Kekulé had become practiced in receiving and developing helpful images in this way. When he described the roots of his scientific creativity in the Benzolfest in his honor in 1890, Kekulé told his audience, “Let us learn to dream, gentlemen, then perhaps we shall find the truth.” He added the salutary caution, “But let us beware of publishing our dreams till they have been tested by the waking understanding.”
The images that came to Kekulé would have been meaningless, in terms of chemistry, to someone who did not have a scientific mind that had long been working on the problems whose solutions they revealed. The imagery might have sent an artist off to paint, or sent someone with an interest in myth off to study the symbol of the Ouroboros in the ancient world and in alchemy.
When Kekulé urged his audience to “dream”, he was surely not talking exclusively, or primarily, about what happens in sleep. He was talking about developing the ability to enter a state of relaxed attention in which ideas take form and interact as images.
It is always exciting to know the specific ways in which a creative mind enters that imaginal space. I kept thinking about the revelation on the bus to Clapham, and how some of us, lulled by the motion of other moving vehicles, have been gifted with similar “aha” moments when an idea hidden in a collection of diffuse elements suddenly leaps into clarity and form.
As I thought about how Kekulé got his ideas, something occurred to me that I had not seen in any of the scholarly articles I had read, let alone the standard accounts in books on dreams and creativity. In the 1850s, people did not travel in motorized buses. The public conveyance that carried Kekulé home to Clapham, was a horse-drawn omnibus.The clatter of the hooves and the jangle of the harness and the rocking motion of the box carriage provided the soundtrack and the rhythm for Kekulé’s breakthrough.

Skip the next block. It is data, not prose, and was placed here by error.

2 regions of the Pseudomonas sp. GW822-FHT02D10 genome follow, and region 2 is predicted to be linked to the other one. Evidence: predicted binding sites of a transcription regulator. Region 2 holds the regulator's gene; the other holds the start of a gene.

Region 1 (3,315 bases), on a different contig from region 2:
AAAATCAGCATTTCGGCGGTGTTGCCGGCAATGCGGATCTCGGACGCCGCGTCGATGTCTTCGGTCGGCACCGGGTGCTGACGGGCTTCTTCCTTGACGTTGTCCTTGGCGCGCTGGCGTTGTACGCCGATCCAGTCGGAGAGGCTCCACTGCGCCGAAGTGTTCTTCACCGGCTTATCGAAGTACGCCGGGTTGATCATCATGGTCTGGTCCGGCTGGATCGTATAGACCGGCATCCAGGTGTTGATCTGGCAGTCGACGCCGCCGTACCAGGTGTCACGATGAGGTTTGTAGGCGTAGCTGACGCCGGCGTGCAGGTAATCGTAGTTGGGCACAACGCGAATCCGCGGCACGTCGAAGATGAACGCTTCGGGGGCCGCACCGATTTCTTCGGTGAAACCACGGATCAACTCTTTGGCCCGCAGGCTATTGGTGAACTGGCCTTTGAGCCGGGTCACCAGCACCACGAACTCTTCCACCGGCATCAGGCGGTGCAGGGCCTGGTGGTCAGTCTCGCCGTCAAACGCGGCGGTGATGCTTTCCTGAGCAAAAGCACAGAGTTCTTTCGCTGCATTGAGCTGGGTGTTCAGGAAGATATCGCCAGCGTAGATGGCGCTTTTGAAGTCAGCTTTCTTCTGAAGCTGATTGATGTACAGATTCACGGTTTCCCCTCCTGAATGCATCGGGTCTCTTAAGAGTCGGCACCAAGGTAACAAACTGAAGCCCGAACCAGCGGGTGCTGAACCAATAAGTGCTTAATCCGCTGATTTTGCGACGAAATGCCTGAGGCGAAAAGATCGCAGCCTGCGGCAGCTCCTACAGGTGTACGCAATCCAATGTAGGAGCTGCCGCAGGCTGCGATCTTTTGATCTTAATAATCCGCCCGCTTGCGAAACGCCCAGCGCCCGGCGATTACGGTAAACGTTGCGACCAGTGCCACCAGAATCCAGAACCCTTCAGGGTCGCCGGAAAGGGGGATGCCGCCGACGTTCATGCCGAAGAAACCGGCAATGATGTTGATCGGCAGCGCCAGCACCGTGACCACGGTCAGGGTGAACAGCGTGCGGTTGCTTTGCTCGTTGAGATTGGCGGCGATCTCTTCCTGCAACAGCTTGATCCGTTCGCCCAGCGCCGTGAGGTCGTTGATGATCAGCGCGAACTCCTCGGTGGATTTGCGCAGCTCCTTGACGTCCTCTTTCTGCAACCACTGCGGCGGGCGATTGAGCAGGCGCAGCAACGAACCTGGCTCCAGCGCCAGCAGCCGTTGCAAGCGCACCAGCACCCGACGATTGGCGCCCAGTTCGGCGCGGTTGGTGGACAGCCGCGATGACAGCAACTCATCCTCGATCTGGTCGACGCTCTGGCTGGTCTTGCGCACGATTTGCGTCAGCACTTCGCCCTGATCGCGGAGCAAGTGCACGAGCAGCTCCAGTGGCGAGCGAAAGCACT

Wasn’t it likely that other creative minds of his period had also been helped by the rhythms of a contemporary mode of transportation? I vaguely remembered something I had read in a beautiful essay by the French mathematician Jules-Henri Poincaré on his own creative process, and hunted up a copy of his paper, “Mathematical Creation”.
Poincaré described that when he came to a stuck point in his efforts to formulate a new mathematical construct, he decided to give himself a break and traveled to Coutances to join friends on a geological hike. Inspiration struck as he started to boarding a horse-drawn omnibus. “At the moment when I put my foot on the step the idea came to me, without anything in my former thoughts seeming to have paved the way for it.” When he went home to Caen, Poincaré wrote up his theory of “Fuchsian functions” directly from this moment of insight. Though in the mathematician’s account, the Eureka moment came as he boarded the omnibus, rather than during the journey, we may wonder whether his breakthrough had been assisted by previous rides with the carthorses of creativity.
For more on liminal states of consciousness as the “solution state” for many scientists, please read The Secret History of Dreaming by Robert Moss. Published by New World Library.